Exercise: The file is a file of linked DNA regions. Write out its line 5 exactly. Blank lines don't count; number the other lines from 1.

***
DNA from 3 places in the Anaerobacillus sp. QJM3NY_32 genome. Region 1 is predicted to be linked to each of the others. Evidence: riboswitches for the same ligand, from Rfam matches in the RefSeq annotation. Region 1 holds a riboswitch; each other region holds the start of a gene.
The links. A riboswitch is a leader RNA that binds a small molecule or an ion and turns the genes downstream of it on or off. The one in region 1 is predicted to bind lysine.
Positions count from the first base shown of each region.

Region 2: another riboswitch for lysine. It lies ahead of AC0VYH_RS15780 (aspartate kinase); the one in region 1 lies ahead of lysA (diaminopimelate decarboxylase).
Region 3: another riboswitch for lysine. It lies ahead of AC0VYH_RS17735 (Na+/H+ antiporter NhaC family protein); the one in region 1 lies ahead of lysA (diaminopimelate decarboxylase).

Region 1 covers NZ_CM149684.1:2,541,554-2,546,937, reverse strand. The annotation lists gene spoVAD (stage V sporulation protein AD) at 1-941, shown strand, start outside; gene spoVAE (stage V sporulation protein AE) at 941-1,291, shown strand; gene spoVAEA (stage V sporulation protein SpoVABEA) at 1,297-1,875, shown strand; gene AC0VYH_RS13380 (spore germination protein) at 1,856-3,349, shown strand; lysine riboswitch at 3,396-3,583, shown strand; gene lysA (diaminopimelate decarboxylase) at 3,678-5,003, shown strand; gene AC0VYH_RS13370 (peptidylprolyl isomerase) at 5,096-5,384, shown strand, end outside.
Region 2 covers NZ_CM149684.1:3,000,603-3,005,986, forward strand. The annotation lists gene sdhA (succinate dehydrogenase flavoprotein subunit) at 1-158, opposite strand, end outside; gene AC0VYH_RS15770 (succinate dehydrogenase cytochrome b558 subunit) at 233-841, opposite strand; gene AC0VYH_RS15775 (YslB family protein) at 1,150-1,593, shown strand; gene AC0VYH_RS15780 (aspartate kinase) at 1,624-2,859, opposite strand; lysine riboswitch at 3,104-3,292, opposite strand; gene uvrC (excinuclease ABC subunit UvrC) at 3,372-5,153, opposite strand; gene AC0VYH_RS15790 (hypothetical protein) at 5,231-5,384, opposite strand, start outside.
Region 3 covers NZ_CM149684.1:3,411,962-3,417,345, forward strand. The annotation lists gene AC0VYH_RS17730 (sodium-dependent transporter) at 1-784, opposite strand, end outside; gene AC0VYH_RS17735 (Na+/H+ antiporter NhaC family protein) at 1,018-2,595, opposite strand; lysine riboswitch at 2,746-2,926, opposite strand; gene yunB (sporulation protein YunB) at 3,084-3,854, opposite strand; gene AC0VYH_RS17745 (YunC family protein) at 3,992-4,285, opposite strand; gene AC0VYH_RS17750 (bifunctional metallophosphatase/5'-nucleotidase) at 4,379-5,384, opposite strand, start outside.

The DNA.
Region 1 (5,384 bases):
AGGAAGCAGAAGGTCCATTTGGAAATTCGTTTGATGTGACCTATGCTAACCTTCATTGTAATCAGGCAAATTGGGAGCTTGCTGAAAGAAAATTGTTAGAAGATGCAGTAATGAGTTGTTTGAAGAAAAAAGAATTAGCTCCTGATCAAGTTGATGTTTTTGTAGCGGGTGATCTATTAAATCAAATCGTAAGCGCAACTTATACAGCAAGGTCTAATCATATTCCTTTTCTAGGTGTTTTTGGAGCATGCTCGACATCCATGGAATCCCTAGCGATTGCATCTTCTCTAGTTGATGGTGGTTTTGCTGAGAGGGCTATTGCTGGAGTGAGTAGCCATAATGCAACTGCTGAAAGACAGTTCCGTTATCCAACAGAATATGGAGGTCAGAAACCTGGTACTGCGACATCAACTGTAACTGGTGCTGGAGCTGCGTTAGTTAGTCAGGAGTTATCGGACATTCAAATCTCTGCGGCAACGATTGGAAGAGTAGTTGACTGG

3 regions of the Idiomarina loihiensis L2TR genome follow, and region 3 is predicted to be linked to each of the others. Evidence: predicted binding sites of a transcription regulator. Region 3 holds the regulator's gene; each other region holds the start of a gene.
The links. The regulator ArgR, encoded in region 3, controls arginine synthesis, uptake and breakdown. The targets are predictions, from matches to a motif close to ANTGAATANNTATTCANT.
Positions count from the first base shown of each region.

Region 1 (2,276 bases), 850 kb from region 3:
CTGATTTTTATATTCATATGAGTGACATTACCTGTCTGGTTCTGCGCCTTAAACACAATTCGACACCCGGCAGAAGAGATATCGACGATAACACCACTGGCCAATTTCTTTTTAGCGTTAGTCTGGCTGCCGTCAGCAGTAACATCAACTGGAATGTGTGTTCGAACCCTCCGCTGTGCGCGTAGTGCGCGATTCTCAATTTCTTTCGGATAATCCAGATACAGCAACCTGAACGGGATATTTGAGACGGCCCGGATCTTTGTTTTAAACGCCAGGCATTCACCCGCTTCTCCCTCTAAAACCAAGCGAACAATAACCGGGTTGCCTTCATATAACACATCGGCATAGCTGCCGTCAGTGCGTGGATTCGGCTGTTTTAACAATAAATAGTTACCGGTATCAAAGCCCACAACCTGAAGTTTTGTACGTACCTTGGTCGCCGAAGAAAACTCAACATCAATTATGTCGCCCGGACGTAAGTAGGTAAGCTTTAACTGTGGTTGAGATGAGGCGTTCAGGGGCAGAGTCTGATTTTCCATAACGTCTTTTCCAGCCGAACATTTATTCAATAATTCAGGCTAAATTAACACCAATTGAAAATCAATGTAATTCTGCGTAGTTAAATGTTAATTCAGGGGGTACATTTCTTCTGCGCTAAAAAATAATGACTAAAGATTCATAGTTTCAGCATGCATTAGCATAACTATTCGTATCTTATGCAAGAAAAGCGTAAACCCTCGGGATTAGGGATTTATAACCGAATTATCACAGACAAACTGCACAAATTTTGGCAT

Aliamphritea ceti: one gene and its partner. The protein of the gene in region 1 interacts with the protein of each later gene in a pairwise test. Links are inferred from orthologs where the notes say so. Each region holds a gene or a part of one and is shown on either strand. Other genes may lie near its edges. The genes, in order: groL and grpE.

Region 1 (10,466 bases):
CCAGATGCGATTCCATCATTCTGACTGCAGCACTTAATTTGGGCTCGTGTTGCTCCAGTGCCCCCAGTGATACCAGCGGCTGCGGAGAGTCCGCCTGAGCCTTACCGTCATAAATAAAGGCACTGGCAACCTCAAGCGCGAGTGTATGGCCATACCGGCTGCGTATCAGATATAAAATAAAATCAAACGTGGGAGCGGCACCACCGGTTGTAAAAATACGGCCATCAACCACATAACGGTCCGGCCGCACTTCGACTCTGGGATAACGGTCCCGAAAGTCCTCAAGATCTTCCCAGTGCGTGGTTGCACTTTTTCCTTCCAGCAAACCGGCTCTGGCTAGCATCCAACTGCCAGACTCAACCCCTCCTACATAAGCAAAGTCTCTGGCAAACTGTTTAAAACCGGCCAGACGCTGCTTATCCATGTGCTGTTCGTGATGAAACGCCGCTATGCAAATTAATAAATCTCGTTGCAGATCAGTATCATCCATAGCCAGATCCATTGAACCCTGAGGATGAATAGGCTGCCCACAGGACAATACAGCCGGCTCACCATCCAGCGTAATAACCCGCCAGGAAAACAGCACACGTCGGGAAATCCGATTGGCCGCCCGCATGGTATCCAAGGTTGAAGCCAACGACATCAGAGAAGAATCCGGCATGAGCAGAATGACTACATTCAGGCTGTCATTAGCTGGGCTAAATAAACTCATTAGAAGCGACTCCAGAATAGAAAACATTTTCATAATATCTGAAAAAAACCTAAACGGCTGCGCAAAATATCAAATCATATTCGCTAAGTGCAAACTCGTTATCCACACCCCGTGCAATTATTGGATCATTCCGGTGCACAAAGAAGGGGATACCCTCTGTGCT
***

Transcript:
Region 3: another riboswitch for lysine. It lies ahead of AC0VYH_RS17735 (Na+/H+ antiporter NhaC family protein); the one in region 1 lies ahead of lysA (diaminopimelate decarboxylase).